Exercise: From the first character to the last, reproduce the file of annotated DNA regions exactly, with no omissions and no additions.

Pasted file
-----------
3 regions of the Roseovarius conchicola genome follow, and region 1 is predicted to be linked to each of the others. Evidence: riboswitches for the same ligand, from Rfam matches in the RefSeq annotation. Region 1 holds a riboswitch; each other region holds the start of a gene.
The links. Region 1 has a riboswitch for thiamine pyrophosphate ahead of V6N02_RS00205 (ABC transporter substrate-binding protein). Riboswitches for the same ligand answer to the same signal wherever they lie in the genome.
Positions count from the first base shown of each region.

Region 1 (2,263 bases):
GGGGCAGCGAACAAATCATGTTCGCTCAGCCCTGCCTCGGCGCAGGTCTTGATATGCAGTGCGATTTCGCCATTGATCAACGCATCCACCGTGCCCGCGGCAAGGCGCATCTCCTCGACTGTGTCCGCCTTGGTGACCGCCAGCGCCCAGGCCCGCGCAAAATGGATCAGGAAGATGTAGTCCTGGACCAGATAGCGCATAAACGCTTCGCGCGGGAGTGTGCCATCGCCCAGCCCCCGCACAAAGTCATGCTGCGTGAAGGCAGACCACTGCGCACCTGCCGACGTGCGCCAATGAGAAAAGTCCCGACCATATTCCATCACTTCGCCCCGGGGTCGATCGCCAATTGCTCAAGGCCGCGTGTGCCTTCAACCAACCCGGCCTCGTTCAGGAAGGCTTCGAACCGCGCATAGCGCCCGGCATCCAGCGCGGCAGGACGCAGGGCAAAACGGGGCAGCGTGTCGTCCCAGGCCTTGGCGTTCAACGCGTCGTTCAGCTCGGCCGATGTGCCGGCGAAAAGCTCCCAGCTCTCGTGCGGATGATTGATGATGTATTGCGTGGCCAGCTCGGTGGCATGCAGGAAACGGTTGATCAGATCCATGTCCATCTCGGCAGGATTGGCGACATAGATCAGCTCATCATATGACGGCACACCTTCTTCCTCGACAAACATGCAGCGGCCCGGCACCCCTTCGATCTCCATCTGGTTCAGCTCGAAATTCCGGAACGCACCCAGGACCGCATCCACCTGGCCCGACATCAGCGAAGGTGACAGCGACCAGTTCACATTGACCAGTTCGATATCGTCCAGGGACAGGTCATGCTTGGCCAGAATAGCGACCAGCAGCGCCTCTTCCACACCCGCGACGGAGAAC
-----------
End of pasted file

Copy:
3 regions of the Roseovarius conchicola genome follow, and region 1 is predicted to be linked to each of the others. Evidence: riboswitches for the same ligand, from Rfam matches in the RefSeq annotation. Region 1 holds a riboswitch; each other region holds the start of a gene.
The links. Region 1 has a riboswitch for thiamine pyrophosphate ahead of V6N02_RS00205 (ABC transporter substrate-binding protein). Riboswitches for the same ligand answer to the same signal wherever they lie in the genome.
Positions count from the first base shown of each region.

Region 1 (2,263 bases):
GGGGCAGCGAACAAATCATGTTCGCTCAGCCCTGCCTCGGCGCAGGTCTTGATATGCAGTGCGATTTCGCCATTGATCAACGCATCCACCGTGCCCGCGGCAAGGCGCATCTCCTCGACTGTGTCCGCCTTGGTGACCGCCAGCGCCCAGGCCCGCGCAAAATGGATCAGGAAGATGTAGTCCTGGACCAGATAGCGCATAAACGCTTCGCGCGGGAGTGTGCCATCGCCCAGCCCCCGCACAAAGTCATGCTGCGTGAAGGCAGACCACTGCGCACCTGCCGACGTGCGCCAATGAGAAAAGTCCCGACCATATTCCATCACTTCGCCCCGGGGTCGATCGCCAATTGCTCAAGGCCGCGTGTGCCTTCAACCAACCCGGCCTCGTTCAGGAAGGCTTCGAACCGCGCATAGCGCCCGGCATCCAGCGCGGCAGGACGCAGGGCAAAACGGGGCAGCGTGTCGTCCCAGGCCTTGGCGTTCAACGCGTCGTTCAGCTCGGCCGATGTGCCGGCGAAAAGCTCCCAGCTCTCGTGCGGATGATTGATGATGTATTGCGTGGCCAGCTCGGTGGCATGCAGGAAACGGTTGATCAGATCCATGTCCATCTCGGCAGGATTGGCGACATAGATCAGCTCATCATATGACGGCACACCTTCTTCCTCGACAAACATGCAGCGGCCCGGCACCCCTTCGATCTCCATCTGGTTCAGCTCGAAATTCCGGAACGCACCCAGGACCGCATCCACCTGGCCCGACATCAGCGAAGGTGACAGCGACCAGTTCACATTGACCAGTTCGATATCGTCCAGGGACAGGTCATGCTTGGCCAGAATAGCGACCAGCAGCGCCTCTTCCACACCCGCGACGGAGAAC